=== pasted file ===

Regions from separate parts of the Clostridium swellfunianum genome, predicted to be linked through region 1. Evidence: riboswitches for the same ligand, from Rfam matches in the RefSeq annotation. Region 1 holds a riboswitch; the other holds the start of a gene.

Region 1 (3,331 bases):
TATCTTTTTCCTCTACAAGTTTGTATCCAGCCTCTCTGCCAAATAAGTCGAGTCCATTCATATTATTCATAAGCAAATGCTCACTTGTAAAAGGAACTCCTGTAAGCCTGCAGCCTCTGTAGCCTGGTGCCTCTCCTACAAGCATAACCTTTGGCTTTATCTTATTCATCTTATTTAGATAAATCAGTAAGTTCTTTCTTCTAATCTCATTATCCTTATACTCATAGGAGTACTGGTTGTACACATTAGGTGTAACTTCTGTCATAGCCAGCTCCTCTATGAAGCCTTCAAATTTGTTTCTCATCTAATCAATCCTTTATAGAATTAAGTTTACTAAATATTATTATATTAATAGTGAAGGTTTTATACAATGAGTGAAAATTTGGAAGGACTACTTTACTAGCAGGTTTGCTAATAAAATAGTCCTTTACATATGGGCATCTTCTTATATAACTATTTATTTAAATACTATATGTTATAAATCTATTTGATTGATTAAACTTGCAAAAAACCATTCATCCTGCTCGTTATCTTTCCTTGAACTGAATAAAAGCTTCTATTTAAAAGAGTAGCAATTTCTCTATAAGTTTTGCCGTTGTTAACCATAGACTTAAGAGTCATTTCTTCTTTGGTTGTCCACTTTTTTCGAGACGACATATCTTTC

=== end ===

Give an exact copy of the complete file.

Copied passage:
Regions from separate parts of the Clostridium swellfunianum genome, predicted to be linked through region 1. Evidence: riboswitches for the same ligand, from Rfam matches in the RefSeq annotation. Region 1 holds a riboswitch; the other holds the start of a gene.

Region 1 (3,331 bases):
TATCTTTTTCCTCTACAAGTTTGTATCCAGCCTCTCTGCCAAATAAGTCGAGTCCATTCATATTATTCATAAGCAAATGCTCACTTGTAAAAGGAACTCCTGTAAGCCTGCAGCCTCTGTAGCCTGGTGCCTCTCCTACAAGCATAACCTTTGGCTTTATCTTATTCATCTTATTTAGATAAATCAGTAAGTTCTTTCTTCTAATCTCATTATCCTTATACTCATAGGAGTACTGGTTGTACACATTAGGTGTAACTTCTGTCATAGCCAGCTCCTCTATGAAGCCTTCAAATTTGTTTCTCATCTAATCAATCCTTTATAGAATTAAGTTTACTAAATATTATTATATTAATAGTGAAGGTTTTATACAATGAGTGAAAATTTGGAAGGACTACTTTACTAGCAGGTTTGCTAATAAAATAGTCCTTTACATATGGGCATCTTCTTATATAACTATTTATTTAAATACTATATGTTATAAATCTATTTGATTGATTAAACTTGCAAAAAACCATTCATCCTGCTCGTTATCTTTCCTTGAACTGAATAAAAGCTTCTATTTAAAAGAGTAGCAATTTCTCTATAAGTTTTGCCGTTGTTAACCATAGACTTAAGAGTCATTTCTTCTTTGGTTGTCCACTTTTTTCGAGACGACATATCTTTC